Invasive Pressure Monitoring in Aeromedical Evacuation
Name: Elizabeth Bridges
Rank: Lt Col, USAF
Organization: Geneva Foundation
Performance Site: Lackland AFB, Wilford Hall Medical Center, San Antonio, TX
Year Published: 2002
Abstract Status: Initial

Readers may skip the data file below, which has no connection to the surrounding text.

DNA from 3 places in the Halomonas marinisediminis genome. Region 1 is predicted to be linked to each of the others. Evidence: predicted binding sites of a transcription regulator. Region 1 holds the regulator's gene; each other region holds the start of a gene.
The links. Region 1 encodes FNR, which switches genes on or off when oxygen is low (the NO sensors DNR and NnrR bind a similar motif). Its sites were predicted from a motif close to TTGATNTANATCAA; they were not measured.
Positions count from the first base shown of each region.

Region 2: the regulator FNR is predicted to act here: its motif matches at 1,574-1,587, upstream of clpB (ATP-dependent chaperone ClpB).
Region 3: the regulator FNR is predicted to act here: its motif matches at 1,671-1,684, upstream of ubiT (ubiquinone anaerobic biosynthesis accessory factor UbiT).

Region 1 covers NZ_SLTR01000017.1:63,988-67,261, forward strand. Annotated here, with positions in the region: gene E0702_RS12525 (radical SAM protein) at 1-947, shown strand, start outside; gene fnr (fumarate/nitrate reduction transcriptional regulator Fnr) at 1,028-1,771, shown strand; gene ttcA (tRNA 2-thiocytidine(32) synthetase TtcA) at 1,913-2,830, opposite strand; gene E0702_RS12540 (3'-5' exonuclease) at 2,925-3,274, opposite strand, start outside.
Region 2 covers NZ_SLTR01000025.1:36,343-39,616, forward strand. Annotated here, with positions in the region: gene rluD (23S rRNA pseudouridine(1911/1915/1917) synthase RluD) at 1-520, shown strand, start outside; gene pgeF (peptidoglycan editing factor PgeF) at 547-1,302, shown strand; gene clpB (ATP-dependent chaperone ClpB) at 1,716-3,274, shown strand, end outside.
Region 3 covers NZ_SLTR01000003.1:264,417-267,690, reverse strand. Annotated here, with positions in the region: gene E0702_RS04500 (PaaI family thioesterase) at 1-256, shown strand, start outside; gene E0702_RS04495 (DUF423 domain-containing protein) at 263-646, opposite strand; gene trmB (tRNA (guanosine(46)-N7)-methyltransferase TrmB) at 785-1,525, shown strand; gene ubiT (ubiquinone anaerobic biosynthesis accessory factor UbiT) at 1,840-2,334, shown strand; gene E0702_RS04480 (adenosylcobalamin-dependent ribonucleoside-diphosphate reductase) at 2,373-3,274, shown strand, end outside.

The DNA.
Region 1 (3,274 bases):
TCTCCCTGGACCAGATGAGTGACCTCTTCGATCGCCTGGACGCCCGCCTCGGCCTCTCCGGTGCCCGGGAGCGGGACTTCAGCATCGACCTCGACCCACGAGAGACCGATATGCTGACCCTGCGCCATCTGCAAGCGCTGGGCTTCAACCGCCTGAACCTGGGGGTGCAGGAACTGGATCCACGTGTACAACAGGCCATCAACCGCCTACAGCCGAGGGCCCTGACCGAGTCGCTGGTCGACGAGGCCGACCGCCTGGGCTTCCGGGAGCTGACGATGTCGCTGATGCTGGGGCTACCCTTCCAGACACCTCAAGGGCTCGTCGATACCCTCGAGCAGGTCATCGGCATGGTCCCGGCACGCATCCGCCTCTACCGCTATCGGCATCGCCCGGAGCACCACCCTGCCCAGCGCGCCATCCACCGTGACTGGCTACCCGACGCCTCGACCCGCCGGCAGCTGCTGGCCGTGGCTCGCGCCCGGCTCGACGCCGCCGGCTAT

The ability to accurately and reliably monitor a critically ill patient's cardiovascular status is essential. The importance of this monitoring becomes even greater during the aeromedical evacuation of a critically ill patient on board a cargo aircraft. There are characteristics of the AE environment that may affect the ability of a pressure monitoring system to faithfully reproduce a pressure waveform; thus increasing the risk of therapeutic mismanagement. No previous research was found, which systematically evaluates factors in the AE environment (specifically altitude and vibration) as they relate to invasive pressure monitoring onboard an aircraft. The following research questions will be addressed: (1) Is there a difference in the measured pressure as indicated by the digital pressure readout during a change in altitude? (2) Does rezeroing the system at a given altitude correct for the change in barometric pressure (ground based pressure = altitude corrected pressure)? (3) Is there a difference in the dynamic response characteristics of a pressure-monitoring system with an increase in altitude? (4) What is the effect of different volumes of air on the dynamic response characteristics at different altitudes? (5) What is the effect of vibration (c/w the different aircraft) on the dynamic response characteristics of a pressure-monitoring system? (6) What is the effect of different volumes of air on the dynamic response characteristics of a pressure-monitoring system at different vibration frequencies? (7) In a field study, what is the effect of the aeromedical evacuation environment in opportune AE aircraft (C-130, C-141, C-17) on the dynamic response characteristics with and without volumes of air in the system? These research questions will be answered using a repeated measures design, in a controlled environment (altitude chamber and vibration table) and in a field test onboard aircraft commonly used for AE transport. The results of this study are of particular importance to the military AE and military nurses given the extremely challenging military AE environment. In the AE environment the nurse plays the central role in preparing and using the pressure measurements to assess and treat the critically ill patients. The results of this study have the potential to directly inform the practice of invasive pressure monitoring in the military AE environment.